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  • Writer's picturecherylmurfin

Looking deeply

Updated: May 23

How can a road already traveled look so different a second time? 

Part of it for me was the season. I last walked St. Cuthbert's Way in the fall. This time, as the song in the old musical Carousel goes, spring was "busting out all over," although sadly, it was too early to catch the fields of blooming heather Scotland is known for. (Thanks to Kate Rusby for this beautiful version of that classic song).

The bigger part is that I'm not the same person I was six months ago or even one month ago. 

With my mother no longer scootering the planet (warning, you'll be hearing a lot about her in these 10 posts), I was feeling quite untethered as we walked between the walls of Melrose Abbey and then headed up into the hills. I've read that this is normal; this is grief trying not to grieve by holding its breath. But boy, is it unnerving to feel one self floating above oneself, seeing the world from strange and beautiful new angles. 

On the other hand, from this vantage point, everything looked and felt connected, like a perfectly woven tapestry: The mossy boards of the waymarkers and aging wooden staircases, the trees in their ivy dresses, the abundant and sweet-smelling wild garlic that made me think of bread and oil and wine and that time my mom stayed with me in my tiny studio apartment. We enjoyed garlic bread and wine sitting at my tiny table in my tiny kitchen. My mother told me that year that she was determined to go on a pilgrimage with me. With the vial of her ashes thumping against my heart and every leaf, log, and rock casting a surreal shimmer, I realized her hope was coming to fruition.

On this first day of walking, I learned two things. First, a single path becomes new in as many ways as the times you walk it. This St. Cuthbert's Way was as new to me as it was to each of the writers walking with me.

The second is that there should be a bench at the top of every challenging experience, a place to rest after every level of grief, hard effort, or internal summit. My fellow walkers and I think perhaps the Scots understand this because we found a welcoming bench nearly every time we reached the top of a particularly tough hill. And if not a bench, bucolic rock that was just the right size for sitting and resting.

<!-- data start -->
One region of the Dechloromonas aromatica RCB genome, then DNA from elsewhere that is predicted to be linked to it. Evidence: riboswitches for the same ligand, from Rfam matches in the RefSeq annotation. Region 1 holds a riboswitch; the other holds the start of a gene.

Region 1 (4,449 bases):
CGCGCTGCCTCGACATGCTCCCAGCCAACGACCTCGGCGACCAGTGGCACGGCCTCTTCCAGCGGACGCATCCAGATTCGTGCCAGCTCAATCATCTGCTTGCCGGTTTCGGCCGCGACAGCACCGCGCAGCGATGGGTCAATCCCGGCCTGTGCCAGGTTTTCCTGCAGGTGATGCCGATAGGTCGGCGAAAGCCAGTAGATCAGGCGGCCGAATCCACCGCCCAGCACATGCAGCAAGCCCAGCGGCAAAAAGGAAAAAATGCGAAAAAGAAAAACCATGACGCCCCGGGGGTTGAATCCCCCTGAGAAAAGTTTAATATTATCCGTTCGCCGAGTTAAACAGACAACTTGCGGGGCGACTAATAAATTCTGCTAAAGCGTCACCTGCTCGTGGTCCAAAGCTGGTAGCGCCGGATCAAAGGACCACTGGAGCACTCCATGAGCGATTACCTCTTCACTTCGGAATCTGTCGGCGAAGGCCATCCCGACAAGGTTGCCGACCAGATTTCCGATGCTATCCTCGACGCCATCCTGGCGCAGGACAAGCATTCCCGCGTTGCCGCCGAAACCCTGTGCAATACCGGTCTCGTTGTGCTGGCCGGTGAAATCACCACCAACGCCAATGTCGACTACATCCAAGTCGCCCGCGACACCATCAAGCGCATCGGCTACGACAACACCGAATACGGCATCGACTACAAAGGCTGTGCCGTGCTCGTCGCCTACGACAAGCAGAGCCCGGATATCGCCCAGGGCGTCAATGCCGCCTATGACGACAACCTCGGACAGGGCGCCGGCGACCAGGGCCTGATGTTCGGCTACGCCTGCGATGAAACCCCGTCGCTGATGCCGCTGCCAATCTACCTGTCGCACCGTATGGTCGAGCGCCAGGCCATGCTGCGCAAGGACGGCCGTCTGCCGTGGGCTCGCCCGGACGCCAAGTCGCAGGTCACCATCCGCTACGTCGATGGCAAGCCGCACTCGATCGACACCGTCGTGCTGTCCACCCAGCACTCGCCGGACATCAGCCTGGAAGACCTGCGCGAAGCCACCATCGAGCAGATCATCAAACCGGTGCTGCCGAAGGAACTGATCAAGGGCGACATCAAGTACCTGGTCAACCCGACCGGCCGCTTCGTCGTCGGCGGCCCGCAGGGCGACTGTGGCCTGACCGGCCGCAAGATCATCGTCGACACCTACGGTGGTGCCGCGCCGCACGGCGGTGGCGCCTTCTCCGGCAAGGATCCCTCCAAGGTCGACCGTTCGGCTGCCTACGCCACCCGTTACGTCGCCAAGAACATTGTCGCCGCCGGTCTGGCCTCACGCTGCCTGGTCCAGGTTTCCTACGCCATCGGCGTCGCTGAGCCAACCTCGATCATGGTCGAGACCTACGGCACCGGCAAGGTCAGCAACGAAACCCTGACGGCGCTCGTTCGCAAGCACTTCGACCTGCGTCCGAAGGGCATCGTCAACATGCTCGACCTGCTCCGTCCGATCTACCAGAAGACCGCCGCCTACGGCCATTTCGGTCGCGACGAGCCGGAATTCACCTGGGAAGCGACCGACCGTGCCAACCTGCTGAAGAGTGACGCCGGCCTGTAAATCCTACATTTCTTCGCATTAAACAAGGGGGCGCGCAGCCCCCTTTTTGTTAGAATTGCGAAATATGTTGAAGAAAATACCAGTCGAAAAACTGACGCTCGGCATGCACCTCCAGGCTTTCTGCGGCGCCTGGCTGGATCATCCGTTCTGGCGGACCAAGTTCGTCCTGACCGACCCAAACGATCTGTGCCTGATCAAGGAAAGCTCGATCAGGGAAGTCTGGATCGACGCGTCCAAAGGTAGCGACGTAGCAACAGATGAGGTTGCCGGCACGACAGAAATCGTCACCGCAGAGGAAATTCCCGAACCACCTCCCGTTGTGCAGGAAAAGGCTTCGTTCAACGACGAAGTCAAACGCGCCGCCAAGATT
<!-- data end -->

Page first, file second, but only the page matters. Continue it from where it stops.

By the time we reached the end of the seven miles (which registered at 10 for me), I had made a decision. I decided to follow in the tradition of my Irish ancestors and give myself and my mother a year of mourning. I'll welcome it however it comes. I hope there will be benches.

This walk is a feast for the senses. Not that walking in your own neighborhood isn't a feast, but somehow, when we are away from what is normal to us, colors, sounds, and shapes surprise us. They take on new meaning, seem more vivid, feel louder, quieter, deeper. Or, at least, they do for me. Especially the garlic.

That's why, on the first day of a walking retreat, I invite writers to see. I mean really see.

As you walk today, pause often and LOOK closely at what's in front of you, behind you, beside you on the path. Take your time and see deeply. Write what you see down, or speak it into your Notes app. Look at the tree, around the tree, beneath the tree. Pick up the rock and turn it over. What words are needed to describe perfectly that golden field on your left? The working farm on your right? Consider the item of trash you collect (because you are a good steward) — what was it used for, why is it where you found it, who left it, what does it bring up in you?  

Such details are the bones of our writing. They carry our thoughts, meanings, and metaphors, whether we're writing a letter to a friend, working on The Great Novel, or trying to untangle the complicated threads of our relationship with our mother.

At the end of the first day, we used the words, thoughts, ideas, and items we collected during the walk to create a simple, small collage. Our unique colleges were the writing prompt. 

The group was tired by evening, although we enjoyed a delicious dinner and a lot of laughter. Those first steps on St. Cuthbert's Way lead straight up into the Eildons. Couple that with the energy-sapping anxiety of the unknown that is always present on the first day and the five and nine hours ahead of our regular time zones, and it catches up to you. 

Still, despite the call of their beds, beautiful writing came from their seeing. 





i see myself in you

you tree

you cone

you lamb

you not-quite-stranger walking just ahead of me

yours is a gaze reflected that I recognized as mine

a branch extended is also my arm when I hold it out

and the way the you dance and bleat when you think no one's watching also me

as is the sly wink of exhaustion or wariness or sadness you hope no one sees

in this way, reflecting,

you need not speak or direct or tell or reveal

who you are

instead allow me to simply witness

the me I see in you

and the you I see in me

let me say with surprise

"oh," say. "there I am."

and let me here you when you say

"here we are"

—Cheryl Murfin

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